CANCER NOW DIAGNOSABLE BY HOLOGRAPH
The field of self-diagnosis is now in its infancy. The process involves a smartphone user using the capabilities of his smartphone to either perform a self-diagnosis on himself, or send in samples for machine diagnosis. Read on for more details.
In the near future, a selfie may save your life.
The camera on your phone can be used to test for cervical cancer and Human Papilloma Virus (HPV), a virus that can lead to the disease. Since diagnostic tests for diseases such as cervical cancer are quite expensive, both in terms of time and resources, Masachussets General Hospital in Boston has been performing research on digital holography and how the technique could be used to help in diagnosis.
To turn holography into a diagnostic tool, the team had to do three things:
- They had to make affected cells – such as those collected from a pap smear – diffract light differently from normal cells.
- They achieved this by adding microbeads, which bind to specific molecules and change their diffraction pattern.
- They then inserted the sample into a device that can be carried on a smart phone. When light is shone on the sample, the phone’s camera picks up the patterns of diffracted light, and the device sends the holograph to a computer which will then analyse the samples.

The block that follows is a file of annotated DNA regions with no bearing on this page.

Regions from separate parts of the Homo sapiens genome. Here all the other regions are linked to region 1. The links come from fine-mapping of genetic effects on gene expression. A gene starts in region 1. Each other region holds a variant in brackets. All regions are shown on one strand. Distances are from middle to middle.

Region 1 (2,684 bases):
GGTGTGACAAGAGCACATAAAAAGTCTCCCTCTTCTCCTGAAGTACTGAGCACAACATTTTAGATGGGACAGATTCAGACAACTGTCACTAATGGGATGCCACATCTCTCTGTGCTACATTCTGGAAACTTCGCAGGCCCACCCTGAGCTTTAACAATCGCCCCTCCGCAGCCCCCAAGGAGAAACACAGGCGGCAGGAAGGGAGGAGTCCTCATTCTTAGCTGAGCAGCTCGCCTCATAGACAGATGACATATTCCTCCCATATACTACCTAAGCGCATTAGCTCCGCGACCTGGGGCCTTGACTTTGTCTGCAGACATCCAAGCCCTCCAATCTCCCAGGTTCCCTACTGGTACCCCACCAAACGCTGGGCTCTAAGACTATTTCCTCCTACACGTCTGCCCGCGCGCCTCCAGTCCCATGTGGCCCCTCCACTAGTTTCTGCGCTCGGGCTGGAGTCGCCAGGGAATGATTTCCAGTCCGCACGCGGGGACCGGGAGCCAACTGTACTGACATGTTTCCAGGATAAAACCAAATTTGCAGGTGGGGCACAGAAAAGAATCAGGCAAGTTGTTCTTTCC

The whole process costs $1.80 and takes 45 minutes.
The team also tested microbeads that bind to markers associated with blood cancer. In a pilot trial, the microbeads were tested on samples of lymph, the fluid that circulates around our lymphatic system, taken from people with enlarged lymph nodes. This can be a sign of infection, or the presence of benign or malignant tumours. The smartphone analysis confirmed the presence of cancer cells in four people, and excluded the diagnosis in another four, matching the results of conventional tests.
Now the team is also looking to collaborate with an ongoing HIV project Botswana, to see if the device can pick up on cancers caused by HIV. There are fewer than 10 pathologists in the whole of Botswana, and the number of chemotherapies available is very less, so there is a lot of opportunity in this project to cause some significant change for the better.
There is possibility of a future, say researchers, where people can perform the diagnostic test on their own, or at the very least, take samples on their own and send them to an automated laboratory to receive results in less than an hour.